Why Is Controlling Downtime Costs Important
As seen in the AC Group 2010 Healthcare Technology Survey, four of the top five healthcare applications deemed most important over the next four years relate to mission critical clinical applications. These applications include Electronic Health Records (EHR), patient portals, Clinical Information Systems, Clinical Data Repository, and Point-of-care clinical decision support.

Why are clinical applications so important now? A few years ago a group of leading Fortune 500 companies and other large healthcare group purchasers worked with the federal Office of National Coordinator (ONC) to established three standards that healthcare organizations must meet to get group members’ business; number one on the list is implementing an EHR system. Since then, numerous organizations have pressured physicians to start adopting EHR applications. These organizations estimate that clinical applications can improve the quality of patient health and can reduce serious prescribing errors by more than 50 percent. They believe that overall better healthcare monitoring and clinical reasoning can improve patient safety, which in turn equals improved financial value - not just for employers, but also for providers, consumers, and payers of care as well.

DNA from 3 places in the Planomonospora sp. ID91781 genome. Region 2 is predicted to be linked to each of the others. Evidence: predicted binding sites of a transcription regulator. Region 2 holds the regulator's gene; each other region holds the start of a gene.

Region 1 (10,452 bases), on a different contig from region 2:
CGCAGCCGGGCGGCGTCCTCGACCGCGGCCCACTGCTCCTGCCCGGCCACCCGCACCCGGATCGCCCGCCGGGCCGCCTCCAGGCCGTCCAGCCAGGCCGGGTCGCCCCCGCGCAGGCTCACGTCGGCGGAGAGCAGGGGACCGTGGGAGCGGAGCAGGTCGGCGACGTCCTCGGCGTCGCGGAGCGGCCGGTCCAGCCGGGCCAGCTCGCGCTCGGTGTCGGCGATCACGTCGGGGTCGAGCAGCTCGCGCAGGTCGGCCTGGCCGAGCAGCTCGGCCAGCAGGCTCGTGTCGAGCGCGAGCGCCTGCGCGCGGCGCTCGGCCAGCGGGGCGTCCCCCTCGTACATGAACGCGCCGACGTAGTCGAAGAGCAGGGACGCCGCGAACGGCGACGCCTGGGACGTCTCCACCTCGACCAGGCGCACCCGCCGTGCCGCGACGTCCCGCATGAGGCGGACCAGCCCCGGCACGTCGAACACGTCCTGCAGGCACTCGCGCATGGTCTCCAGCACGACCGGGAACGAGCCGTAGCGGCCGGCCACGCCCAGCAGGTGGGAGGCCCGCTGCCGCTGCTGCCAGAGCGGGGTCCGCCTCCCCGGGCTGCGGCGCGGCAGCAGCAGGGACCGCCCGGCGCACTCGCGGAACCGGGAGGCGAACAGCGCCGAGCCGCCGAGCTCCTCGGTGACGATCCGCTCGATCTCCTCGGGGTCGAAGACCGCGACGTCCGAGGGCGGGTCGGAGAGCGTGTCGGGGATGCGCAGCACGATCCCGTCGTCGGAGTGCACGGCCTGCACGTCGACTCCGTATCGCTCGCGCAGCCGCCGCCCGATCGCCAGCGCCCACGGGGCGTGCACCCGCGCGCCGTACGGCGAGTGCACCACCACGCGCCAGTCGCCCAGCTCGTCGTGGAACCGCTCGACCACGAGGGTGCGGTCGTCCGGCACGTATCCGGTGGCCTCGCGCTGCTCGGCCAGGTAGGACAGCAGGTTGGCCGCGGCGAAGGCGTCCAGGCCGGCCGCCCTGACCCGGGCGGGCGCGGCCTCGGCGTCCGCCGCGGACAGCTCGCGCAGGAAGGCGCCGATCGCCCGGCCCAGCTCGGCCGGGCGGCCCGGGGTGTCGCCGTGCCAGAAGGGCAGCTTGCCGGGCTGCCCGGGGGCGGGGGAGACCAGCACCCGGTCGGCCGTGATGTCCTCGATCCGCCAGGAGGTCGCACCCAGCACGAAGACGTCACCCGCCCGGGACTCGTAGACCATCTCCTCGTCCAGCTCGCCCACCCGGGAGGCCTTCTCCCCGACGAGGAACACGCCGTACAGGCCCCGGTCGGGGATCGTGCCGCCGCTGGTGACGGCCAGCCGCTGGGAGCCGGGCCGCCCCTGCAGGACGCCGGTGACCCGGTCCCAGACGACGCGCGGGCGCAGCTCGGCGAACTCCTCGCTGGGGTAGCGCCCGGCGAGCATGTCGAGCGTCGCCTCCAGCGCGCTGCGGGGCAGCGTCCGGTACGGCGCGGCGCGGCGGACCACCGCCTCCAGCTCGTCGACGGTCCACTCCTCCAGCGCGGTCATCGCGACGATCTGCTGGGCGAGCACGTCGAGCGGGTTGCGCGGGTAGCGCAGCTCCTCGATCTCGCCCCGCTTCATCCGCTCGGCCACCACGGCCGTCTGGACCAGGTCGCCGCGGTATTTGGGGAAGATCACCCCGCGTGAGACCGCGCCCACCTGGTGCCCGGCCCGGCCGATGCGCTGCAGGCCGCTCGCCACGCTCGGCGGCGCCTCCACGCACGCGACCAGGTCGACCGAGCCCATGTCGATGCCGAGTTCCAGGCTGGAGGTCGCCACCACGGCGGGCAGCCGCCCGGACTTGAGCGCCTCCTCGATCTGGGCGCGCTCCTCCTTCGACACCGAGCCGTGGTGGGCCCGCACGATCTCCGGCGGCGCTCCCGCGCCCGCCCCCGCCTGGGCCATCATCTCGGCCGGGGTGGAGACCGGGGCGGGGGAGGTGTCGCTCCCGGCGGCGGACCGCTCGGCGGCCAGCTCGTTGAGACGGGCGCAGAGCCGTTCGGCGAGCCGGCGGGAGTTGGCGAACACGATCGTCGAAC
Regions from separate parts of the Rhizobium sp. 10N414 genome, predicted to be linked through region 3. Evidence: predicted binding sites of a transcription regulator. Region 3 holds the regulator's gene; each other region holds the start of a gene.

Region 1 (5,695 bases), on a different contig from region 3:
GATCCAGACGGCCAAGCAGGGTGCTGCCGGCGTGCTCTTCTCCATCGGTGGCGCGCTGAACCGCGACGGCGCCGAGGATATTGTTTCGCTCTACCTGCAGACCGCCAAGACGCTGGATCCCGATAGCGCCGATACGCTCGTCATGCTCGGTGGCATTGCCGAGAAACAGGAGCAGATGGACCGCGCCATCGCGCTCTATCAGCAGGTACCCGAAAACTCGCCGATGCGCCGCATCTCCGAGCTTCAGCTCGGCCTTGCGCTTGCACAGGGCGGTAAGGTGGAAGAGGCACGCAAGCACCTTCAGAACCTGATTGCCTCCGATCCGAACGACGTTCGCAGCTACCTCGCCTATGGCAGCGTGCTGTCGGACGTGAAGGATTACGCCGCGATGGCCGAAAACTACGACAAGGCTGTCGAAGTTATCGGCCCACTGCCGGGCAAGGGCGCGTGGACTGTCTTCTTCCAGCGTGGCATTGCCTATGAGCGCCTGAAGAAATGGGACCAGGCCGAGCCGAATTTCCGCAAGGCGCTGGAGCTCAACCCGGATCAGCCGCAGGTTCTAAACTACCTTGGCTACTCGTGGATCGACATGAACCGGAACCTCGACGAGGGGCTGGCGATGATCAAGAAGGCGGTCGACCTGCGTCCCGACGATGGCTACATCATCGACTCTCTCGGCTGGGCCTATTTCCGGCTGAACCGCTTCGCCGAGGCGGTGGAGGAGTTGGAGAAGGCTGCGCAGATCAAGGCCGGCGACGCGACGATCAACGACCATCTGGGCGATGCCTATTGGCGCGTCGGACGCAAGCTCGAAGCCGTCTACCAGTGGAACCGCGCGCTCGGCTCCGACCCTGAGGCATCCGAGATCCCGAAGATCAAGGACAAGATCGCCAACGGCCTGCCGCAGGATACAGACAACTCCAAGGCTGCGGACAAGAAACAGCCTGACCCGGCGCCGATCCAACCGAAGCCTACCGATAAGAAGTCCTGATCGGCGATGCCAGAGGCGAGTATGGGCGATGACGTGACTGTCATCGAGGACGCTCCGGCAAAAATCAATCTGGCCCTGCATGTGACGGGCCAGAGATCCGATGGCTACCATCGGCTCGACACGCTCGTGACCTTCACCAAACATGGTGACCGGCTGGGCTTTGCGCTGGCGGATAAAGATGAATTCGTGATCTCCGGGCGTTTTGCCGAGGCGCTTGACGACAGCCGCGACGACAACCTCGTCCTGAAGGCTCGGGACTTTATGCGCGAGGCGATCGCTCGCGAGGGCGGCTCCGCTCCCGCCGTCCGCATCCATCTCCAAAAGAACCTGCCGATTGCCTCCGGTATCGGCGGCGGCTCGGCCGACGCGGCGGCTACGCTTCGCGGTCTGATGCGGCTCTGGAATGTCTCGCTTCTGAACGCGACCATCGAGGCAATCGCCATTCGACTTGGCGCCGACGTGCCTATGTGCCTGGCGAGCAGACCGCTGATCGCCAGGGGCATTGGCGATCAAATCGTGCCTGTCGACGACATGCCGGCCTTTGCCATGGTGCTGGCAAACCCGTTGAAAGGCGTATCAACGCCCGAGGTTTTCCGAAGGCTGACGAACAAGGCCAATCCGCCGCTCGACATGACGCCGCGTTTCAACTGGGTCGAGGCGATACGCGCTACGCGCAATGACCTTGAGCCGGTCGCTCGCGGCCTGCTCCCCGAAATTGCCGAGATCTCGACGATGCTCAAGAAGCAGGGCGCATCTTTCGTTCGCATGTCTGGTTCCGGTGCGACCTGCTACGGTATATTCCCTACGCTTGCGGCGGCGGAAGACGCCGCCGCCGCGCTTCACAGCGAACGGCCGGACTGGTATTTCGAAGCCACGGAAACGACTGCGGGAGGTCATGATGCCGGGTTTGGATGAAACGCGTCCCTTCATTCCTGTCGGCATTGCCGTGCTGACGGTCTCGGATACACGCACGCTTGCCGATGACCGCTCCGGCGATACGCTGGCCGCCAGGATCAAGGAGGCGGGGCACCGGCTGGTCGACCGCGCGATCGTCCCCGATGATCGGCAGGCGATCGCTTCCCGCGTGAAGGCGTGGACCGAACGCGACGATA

The downtime issue escalates when a healthcare organization deploys applications that are used primarily by Physicians. For example, at this year’s MGMA conference, a panel of physicians agreed that system speed and availability was critical in their decision to use an ambulatory EHR application. The panel agreed that, if the system was NOT available a minimum of 99% of the time, then they would not consider the application reliable enough to use in the future.